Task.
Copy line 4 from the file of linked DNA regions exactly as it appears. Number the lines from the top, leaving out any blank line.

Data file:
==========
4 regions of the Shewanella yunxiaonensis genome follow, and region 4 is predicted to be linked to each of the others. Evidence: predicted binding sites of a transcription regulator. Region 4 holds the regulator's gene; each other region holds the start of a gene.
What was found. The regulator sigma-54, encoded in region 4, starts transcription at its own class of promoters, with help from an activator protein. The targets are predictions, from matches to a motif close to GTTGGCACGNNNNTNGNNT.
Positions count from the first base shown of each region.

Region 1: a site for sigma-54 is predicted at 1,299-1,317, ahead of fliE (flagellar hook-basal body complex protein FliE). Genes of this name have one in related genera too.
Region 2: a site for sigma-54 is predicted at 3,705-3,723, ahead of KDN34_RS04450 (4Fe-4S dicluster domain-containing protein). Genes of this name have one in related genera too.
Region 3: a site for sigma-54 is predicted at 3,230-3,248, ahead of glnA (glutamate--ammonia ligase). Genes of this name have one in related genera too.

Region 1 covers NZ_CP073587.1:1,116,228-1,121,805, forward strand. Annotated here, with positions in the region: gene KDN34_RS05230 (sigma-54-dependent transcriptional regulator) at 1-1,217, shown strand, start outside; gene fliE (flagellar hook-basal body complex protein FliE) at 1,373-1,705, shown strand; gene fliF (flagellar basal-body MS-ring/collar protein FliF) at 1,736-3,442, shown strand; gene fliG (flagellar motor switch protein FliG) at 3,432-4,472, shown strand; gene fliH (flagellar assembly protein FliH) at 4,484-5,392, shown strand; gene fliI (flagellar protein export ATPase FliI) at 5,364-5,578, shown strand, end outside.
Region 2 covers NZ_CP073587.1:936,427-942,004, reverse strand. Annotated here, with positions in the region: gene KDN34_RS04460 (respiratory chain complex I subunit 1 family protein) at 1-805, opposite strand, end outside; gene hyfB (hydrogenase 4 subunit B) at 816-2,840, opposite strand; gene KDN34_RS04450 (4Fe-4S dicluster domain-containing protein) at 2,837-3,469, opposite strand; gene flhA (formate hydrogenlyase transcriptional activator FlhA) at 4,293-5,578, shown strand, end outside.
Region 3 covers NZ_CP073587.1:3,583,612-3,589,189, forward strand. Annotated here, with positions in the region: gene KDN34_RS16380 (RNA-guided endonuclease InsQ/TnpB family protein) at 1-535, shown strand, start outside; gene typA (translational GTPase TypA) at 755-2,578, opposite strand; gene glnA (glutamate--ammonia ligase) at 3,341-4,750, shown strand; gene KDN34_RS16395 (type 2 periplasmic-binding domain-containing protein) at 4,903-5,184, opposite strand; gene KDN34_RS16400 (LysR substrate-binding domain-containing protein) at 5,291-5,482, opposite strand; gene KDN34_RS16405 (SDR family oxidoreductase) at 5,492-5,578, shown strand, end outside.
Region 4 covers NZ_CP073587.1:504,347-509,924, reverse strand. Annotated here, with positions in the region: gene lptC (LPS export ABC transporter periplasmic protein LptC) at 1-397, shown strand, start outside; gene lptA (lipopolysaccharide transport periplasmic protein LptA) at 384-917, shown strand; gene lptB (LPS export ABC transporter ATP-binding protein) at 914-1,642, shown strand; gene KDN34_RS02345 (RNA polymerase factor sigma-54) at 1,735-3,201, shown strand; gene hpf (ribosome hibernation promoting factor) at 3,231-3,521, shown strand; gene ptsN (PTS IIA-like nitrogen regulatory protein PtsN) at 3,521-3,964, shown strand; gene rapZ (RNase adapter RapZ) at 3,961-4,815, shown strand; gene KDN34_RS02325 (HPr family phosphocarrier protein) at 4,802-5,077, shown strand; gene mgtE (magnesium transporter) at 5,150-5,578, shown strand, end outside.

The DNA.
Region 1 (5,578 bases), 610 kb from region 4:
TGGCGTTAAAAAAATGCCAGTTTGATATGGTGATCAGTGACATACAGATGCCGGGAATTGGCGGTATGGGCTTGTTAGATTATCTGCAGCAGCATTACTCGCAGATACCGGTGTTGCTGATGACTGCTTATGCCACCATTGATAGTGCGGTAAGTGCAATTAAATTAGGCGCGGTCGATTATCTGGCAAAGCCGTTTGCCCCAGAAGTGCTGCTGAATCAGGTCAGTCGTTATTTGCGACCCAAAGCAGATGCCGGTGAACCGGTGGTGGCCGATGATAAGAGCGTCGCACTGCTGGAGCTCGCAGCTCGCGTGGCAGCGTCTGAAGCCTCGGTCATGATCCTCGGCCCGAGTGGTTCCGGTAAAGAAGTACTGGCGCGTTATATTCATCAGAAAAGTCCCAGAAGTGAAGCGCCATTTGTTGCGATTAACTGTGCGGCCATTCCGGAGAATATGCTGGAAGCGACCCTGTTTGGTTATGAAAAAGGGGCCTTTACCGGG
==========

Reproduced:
Region 1: a site for sigma-54 is predicted at 1,299-1,317, ahead of fliE (flagellar hook-basal body complex protein FliE). Genes of this name have one in related genera too.